I ought to have reached for my tin hat as I pressed click…

I am afraid that the prospects of letting graffiti be painted on the changing rooms and therefore encouraging this type of anti social behaviour to the area around the north of the park, will be met with strenuous opposition from local residents.

A very small sample poll taken today came out 100% against such a plan, with many people more than willing to form an action committee in order to fight it.

Our own; as well as other, NHWAs [Neighbourhood Watch Associations] are firmly against the plan and will object by all possible means, including petitions, protests made to to Council, Assembly, and Parliamentary Members.

Please keep us abreast of this proposal.

Thank you for help in bringing this to our attention.

Well that told me!

If this is how simple ideas from concerned residents are met by groups then is it any wonder people can be reluctant to dip their toe into community activism and participation? A culture of confrontation rather than dialogue does not bode well, as I counter-responded, in advance of the collaboration that community groups will need to undertake the tasks that statutory services previously undertook for us. For instance, our local council is planning to reduce the number of wildlife specialists working across the city from four to two. For a park, such as ours, with its grassland nature, coppices and riverside location this brings with it huge concern as to what the burden will (not might) be for our group when we have fewer experts to call on and less of their time when we can.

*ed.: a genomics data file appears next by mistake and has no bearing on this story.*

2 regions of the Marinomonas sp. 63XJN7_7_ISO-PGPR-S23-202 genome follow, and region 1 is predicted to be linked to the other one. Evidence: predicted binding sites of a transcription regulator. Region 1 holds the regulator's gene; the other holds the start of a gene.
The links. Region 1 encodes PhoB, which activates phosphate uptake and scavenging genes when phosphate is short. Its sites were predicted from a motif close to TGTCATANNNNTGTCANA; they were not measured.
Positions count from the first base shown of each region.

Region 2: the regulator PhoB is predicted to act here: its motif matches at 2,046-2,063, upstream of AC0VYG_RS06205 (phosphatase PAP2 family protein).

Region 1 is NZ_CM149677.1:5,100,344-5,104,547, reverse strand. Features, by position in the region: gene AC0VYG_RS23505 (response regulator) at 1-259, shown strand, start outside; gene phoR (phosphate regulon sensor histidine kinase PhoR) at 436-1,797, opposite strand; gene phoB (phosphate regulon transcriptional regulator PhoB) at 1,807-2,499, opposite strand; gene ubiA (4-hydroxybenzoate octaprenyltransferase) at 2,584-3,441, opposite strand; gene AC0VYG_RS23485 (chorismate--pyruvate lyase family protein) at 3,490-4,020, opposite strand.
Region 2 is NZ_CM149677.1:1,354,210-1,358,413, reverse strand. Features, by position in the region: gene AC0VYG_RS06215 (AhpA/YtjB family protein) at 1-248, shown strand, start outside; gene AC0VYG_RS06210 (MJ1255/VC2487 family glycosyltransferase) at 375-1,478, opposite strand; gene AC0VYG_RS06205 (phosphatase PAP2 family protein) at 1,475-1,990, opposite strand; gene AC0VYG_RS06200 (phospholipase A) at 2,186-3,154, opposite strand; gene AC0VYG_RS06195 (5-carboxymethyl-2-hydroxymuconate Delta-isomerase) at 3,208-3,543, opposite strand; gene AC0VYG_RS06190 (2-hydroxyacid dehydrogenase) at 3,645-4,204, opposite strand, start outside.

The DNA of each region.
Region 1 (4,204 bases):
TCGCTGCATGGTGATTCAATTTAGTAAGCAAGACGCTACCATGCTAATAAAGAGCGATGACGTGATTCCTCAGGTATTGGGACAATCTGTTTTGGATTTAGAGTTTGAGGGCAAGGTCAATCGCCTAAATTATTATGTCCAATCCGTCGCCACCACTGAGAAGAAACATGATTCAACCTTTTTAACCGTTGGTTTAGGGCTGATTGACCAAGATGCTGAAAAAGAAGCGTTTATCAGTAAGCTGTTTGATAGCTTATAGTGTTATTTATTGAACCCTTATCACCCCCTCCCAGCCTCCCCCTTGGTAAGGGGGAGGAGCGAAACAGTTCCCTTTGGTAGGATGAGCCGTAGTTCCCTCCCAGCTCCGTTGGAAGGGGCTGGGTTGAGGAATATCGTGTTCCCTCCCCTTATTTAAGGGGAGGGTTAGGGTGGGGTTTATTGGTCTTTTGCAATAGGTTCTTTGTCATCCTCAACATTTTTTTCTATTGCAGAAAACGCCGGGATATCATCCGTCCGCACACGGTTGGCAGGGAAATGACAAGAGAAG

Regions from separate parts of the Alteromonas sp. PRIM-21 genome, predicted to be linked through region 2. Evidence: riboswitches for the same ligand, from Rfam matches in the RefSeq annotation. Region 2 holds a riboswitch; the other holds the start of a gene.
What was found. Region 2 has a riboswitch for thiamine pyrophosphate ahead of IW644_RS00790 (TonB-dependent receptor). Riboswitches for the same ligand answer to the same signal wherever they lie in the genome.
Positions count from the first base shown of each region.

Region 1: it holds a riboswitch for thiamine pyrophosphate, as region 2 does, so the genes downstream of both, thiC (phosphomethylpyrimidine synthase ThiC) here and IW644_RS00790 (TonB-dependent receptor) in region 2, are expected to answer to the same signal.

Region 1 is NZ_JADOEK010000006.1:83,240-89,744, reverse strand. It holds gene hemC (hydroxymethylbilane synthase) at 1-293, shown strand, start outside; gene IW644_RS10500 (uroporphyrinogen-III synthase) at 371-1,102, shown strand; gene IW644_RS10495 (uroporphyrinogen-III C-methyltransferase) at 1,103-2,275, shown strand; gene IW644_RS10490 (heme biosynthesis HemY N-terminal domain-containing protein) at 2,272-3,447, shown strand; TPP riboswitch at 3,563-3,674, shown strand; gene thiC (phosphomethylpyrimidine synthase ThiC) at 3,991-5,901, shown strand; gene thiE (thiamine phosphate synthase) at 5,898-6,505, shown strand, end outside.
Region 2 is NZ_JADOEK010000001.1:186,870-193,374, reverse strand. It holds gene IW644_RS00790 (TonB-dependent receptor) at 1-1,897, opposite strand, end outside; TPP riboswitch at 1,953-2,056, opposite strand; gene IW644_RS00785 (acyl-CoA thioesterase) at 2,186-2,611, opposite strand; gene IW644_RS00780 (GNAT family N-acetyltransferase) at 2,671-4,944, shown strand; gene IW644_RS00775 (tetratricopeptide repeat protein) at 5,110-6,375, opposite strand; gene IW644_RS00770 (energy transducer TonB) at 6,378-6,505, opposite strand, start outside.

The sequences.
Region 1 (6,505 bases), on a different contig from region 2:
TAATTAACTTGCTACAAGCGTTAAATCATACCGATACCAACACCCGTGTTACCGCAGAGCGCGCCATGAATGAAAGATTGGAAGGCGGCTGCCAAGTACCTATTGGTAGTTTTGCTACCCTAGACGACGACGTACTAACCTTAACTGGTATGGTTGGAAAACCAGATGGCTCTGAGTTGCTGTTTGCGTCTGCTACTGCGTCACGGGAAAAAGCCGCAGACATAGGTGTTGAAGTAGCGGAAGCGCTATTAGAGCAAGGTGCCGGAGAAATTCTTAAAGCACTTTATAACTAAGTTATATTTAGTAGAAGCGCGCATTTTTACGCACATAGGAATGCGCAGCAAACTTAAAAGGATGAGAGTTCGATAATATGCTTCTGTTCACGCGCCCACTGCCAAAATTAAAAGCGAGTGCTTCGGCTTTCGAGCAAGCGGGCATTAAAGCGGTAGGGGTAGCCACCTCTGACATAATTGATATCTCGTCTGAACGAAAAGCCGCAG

In a subsequent email exchanged between us the gentleman referred to how mild his response was compared with others. He concedes that though we may do so with different perspectives, we both want to  improve our community and tackle its ills. Indeed we do, and people are welcome to their strength of opinion. But it is not enough to aspire for consensus over some far-away or notional vision, if little effort is made to establish it over the means of attaining it. 

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Film club: The Edible Bus Stop


Marmalade Productions shot this clip in support of community development in Brixton. Edible Bus Stop is a great example of a community taking collective responsibility for its own patch. [The Edible Bus Stop – Found via tweet by @robintransition 22 May 2013]